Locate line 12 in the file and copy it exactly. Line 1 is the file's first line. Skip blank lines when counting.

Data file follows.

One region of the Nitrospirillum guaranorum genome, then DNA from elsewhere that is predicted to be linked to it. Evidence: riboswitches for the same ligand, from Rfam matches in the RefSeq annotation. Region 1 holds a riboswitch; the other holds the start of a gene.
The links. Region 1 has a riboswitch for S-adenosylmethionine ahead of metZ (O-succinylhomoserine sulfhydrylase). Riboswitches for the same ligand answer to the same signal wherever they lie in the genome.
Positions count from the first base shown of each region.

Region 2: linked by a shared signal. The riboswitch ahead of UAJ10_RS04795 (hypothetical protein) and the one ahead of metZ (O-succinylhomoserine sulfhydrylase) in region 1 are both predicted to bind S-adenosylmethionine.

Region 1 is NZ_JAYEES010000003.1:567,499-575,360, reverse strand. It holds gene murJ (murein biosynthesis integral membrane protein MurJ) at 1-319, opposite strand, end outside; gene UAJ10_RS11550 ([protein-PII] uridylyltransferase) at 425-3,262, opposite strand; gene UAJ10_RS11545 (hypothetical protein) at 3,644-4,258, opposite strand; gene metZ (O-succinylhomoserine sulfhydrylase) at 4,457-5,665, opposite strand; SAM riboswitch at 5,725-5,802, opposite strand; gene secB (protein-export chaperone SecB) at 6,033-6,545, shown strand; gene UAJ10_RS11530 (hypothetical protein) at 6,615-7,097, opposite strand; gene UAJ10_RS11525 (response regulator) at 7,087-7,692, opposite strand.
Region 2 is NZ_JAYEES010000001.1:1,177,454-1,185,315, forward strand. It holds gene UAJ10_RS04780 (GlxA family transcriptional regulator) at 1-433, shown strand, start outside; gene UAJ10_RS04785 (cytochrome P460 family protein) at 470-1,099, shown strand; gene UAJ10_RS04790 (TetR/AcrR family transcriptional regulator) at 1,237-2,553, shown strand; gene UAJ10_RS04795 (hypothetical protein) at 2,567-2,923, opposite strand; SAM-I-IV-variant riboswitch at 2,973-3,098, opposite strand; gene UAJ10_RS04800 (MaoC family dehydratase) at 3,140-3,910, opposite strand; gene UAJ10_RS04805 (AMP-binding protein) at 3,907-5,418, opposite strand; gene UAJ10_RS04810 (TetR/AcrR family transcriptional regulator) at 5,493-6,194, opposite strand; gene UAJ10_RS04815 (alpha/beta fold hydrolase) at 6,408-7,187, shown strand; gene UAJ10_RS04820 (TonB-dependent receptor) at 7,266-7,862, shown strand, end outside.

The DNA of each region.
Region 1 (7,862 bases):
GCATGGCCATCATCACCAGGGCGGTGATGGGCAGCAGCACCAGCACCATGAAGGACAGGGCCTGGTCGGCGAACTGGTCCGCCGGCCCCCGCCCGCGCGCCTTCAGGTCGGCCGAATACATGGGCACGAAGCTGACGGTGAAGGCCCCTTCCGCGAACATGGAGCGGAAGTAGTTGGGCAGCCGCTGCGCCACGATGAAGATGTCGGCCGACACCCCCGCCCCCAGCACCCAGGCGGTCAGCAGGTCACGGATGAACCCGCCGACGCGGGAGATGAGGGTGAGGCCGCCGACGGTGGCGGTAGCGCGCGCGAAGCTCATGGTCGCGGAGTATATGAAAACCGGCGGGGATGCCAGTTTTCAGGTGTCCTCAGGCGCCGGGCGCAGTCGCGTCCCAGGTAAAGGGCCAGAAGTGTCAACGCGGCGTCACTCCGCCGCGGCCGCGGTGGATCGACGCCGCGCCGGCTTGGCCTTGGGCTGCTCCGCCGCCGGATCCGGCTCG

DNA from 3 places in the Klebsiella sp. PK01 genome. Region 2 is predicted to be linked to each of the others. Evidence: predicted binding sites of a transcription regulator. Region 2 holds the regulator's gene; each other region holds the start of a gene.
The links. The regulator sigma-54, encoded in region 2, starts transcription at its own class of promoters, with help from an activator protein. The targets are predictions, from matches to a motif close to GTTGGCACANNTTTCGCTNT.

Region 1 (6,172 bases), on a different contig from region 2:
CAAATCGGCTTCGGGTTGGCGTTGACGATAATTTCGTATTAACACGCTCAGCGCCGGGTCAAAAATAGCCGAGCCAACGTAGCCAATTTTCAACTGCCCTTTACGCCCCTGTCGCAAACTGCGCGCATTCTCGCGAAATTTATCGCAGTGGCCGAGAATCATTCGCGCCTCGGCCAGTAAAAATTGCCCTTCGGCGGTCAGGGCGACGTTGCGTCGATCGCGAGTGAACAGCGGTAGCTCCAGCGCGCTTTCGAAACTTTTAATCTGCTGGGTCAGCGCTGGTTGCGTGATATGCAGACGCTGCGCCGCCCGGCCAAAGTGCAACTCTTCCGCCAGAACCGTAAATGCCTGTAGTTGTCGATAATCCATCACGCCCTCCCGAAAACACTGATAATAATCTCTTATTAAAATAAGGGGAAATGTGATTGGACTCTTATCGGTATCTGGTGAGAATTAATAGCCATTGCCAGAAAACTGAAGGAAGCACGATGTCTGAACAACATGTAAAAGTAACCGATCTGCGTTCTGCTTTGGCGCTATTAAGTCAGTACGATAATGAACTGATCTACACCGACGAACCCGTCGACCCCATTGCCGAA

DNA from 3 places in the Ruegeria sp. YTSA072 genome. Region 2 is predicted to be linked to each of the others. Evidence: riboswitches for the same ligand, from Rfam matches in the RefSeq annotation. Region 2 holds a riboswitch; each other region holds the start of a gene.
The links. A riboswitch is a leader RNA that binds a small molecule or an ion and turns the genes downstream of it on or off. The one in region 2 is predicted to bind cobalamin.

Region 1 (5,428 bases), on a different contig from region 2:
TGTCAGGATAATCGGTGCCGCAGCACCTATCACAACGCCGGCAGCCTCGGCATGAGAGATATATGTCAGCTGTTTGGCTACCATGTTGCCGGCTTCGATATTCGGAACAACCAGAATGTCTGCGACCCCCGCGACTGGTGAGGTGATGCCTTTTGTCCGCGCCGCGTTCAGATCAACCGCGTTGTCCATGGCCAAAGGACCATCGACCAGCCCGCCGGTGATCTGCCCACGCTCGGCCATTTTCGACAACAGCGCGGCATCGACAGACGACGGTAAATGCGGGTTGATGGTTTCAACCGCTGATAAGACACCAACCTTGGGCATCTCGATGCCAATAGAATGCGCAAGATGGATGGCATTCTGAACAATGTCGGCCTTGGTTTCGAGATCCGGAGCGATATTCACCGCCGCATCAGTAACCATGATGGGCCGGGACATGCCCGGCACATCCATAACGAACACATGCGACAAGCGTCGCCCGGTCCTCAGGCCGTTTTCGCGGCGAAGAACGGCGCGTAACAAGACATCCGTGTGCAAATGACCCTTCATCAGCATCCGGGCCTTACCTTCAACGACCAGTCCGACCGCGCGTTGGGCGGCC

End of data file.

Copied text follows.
Region 1 (6,172 bases), on a different contig from region 2: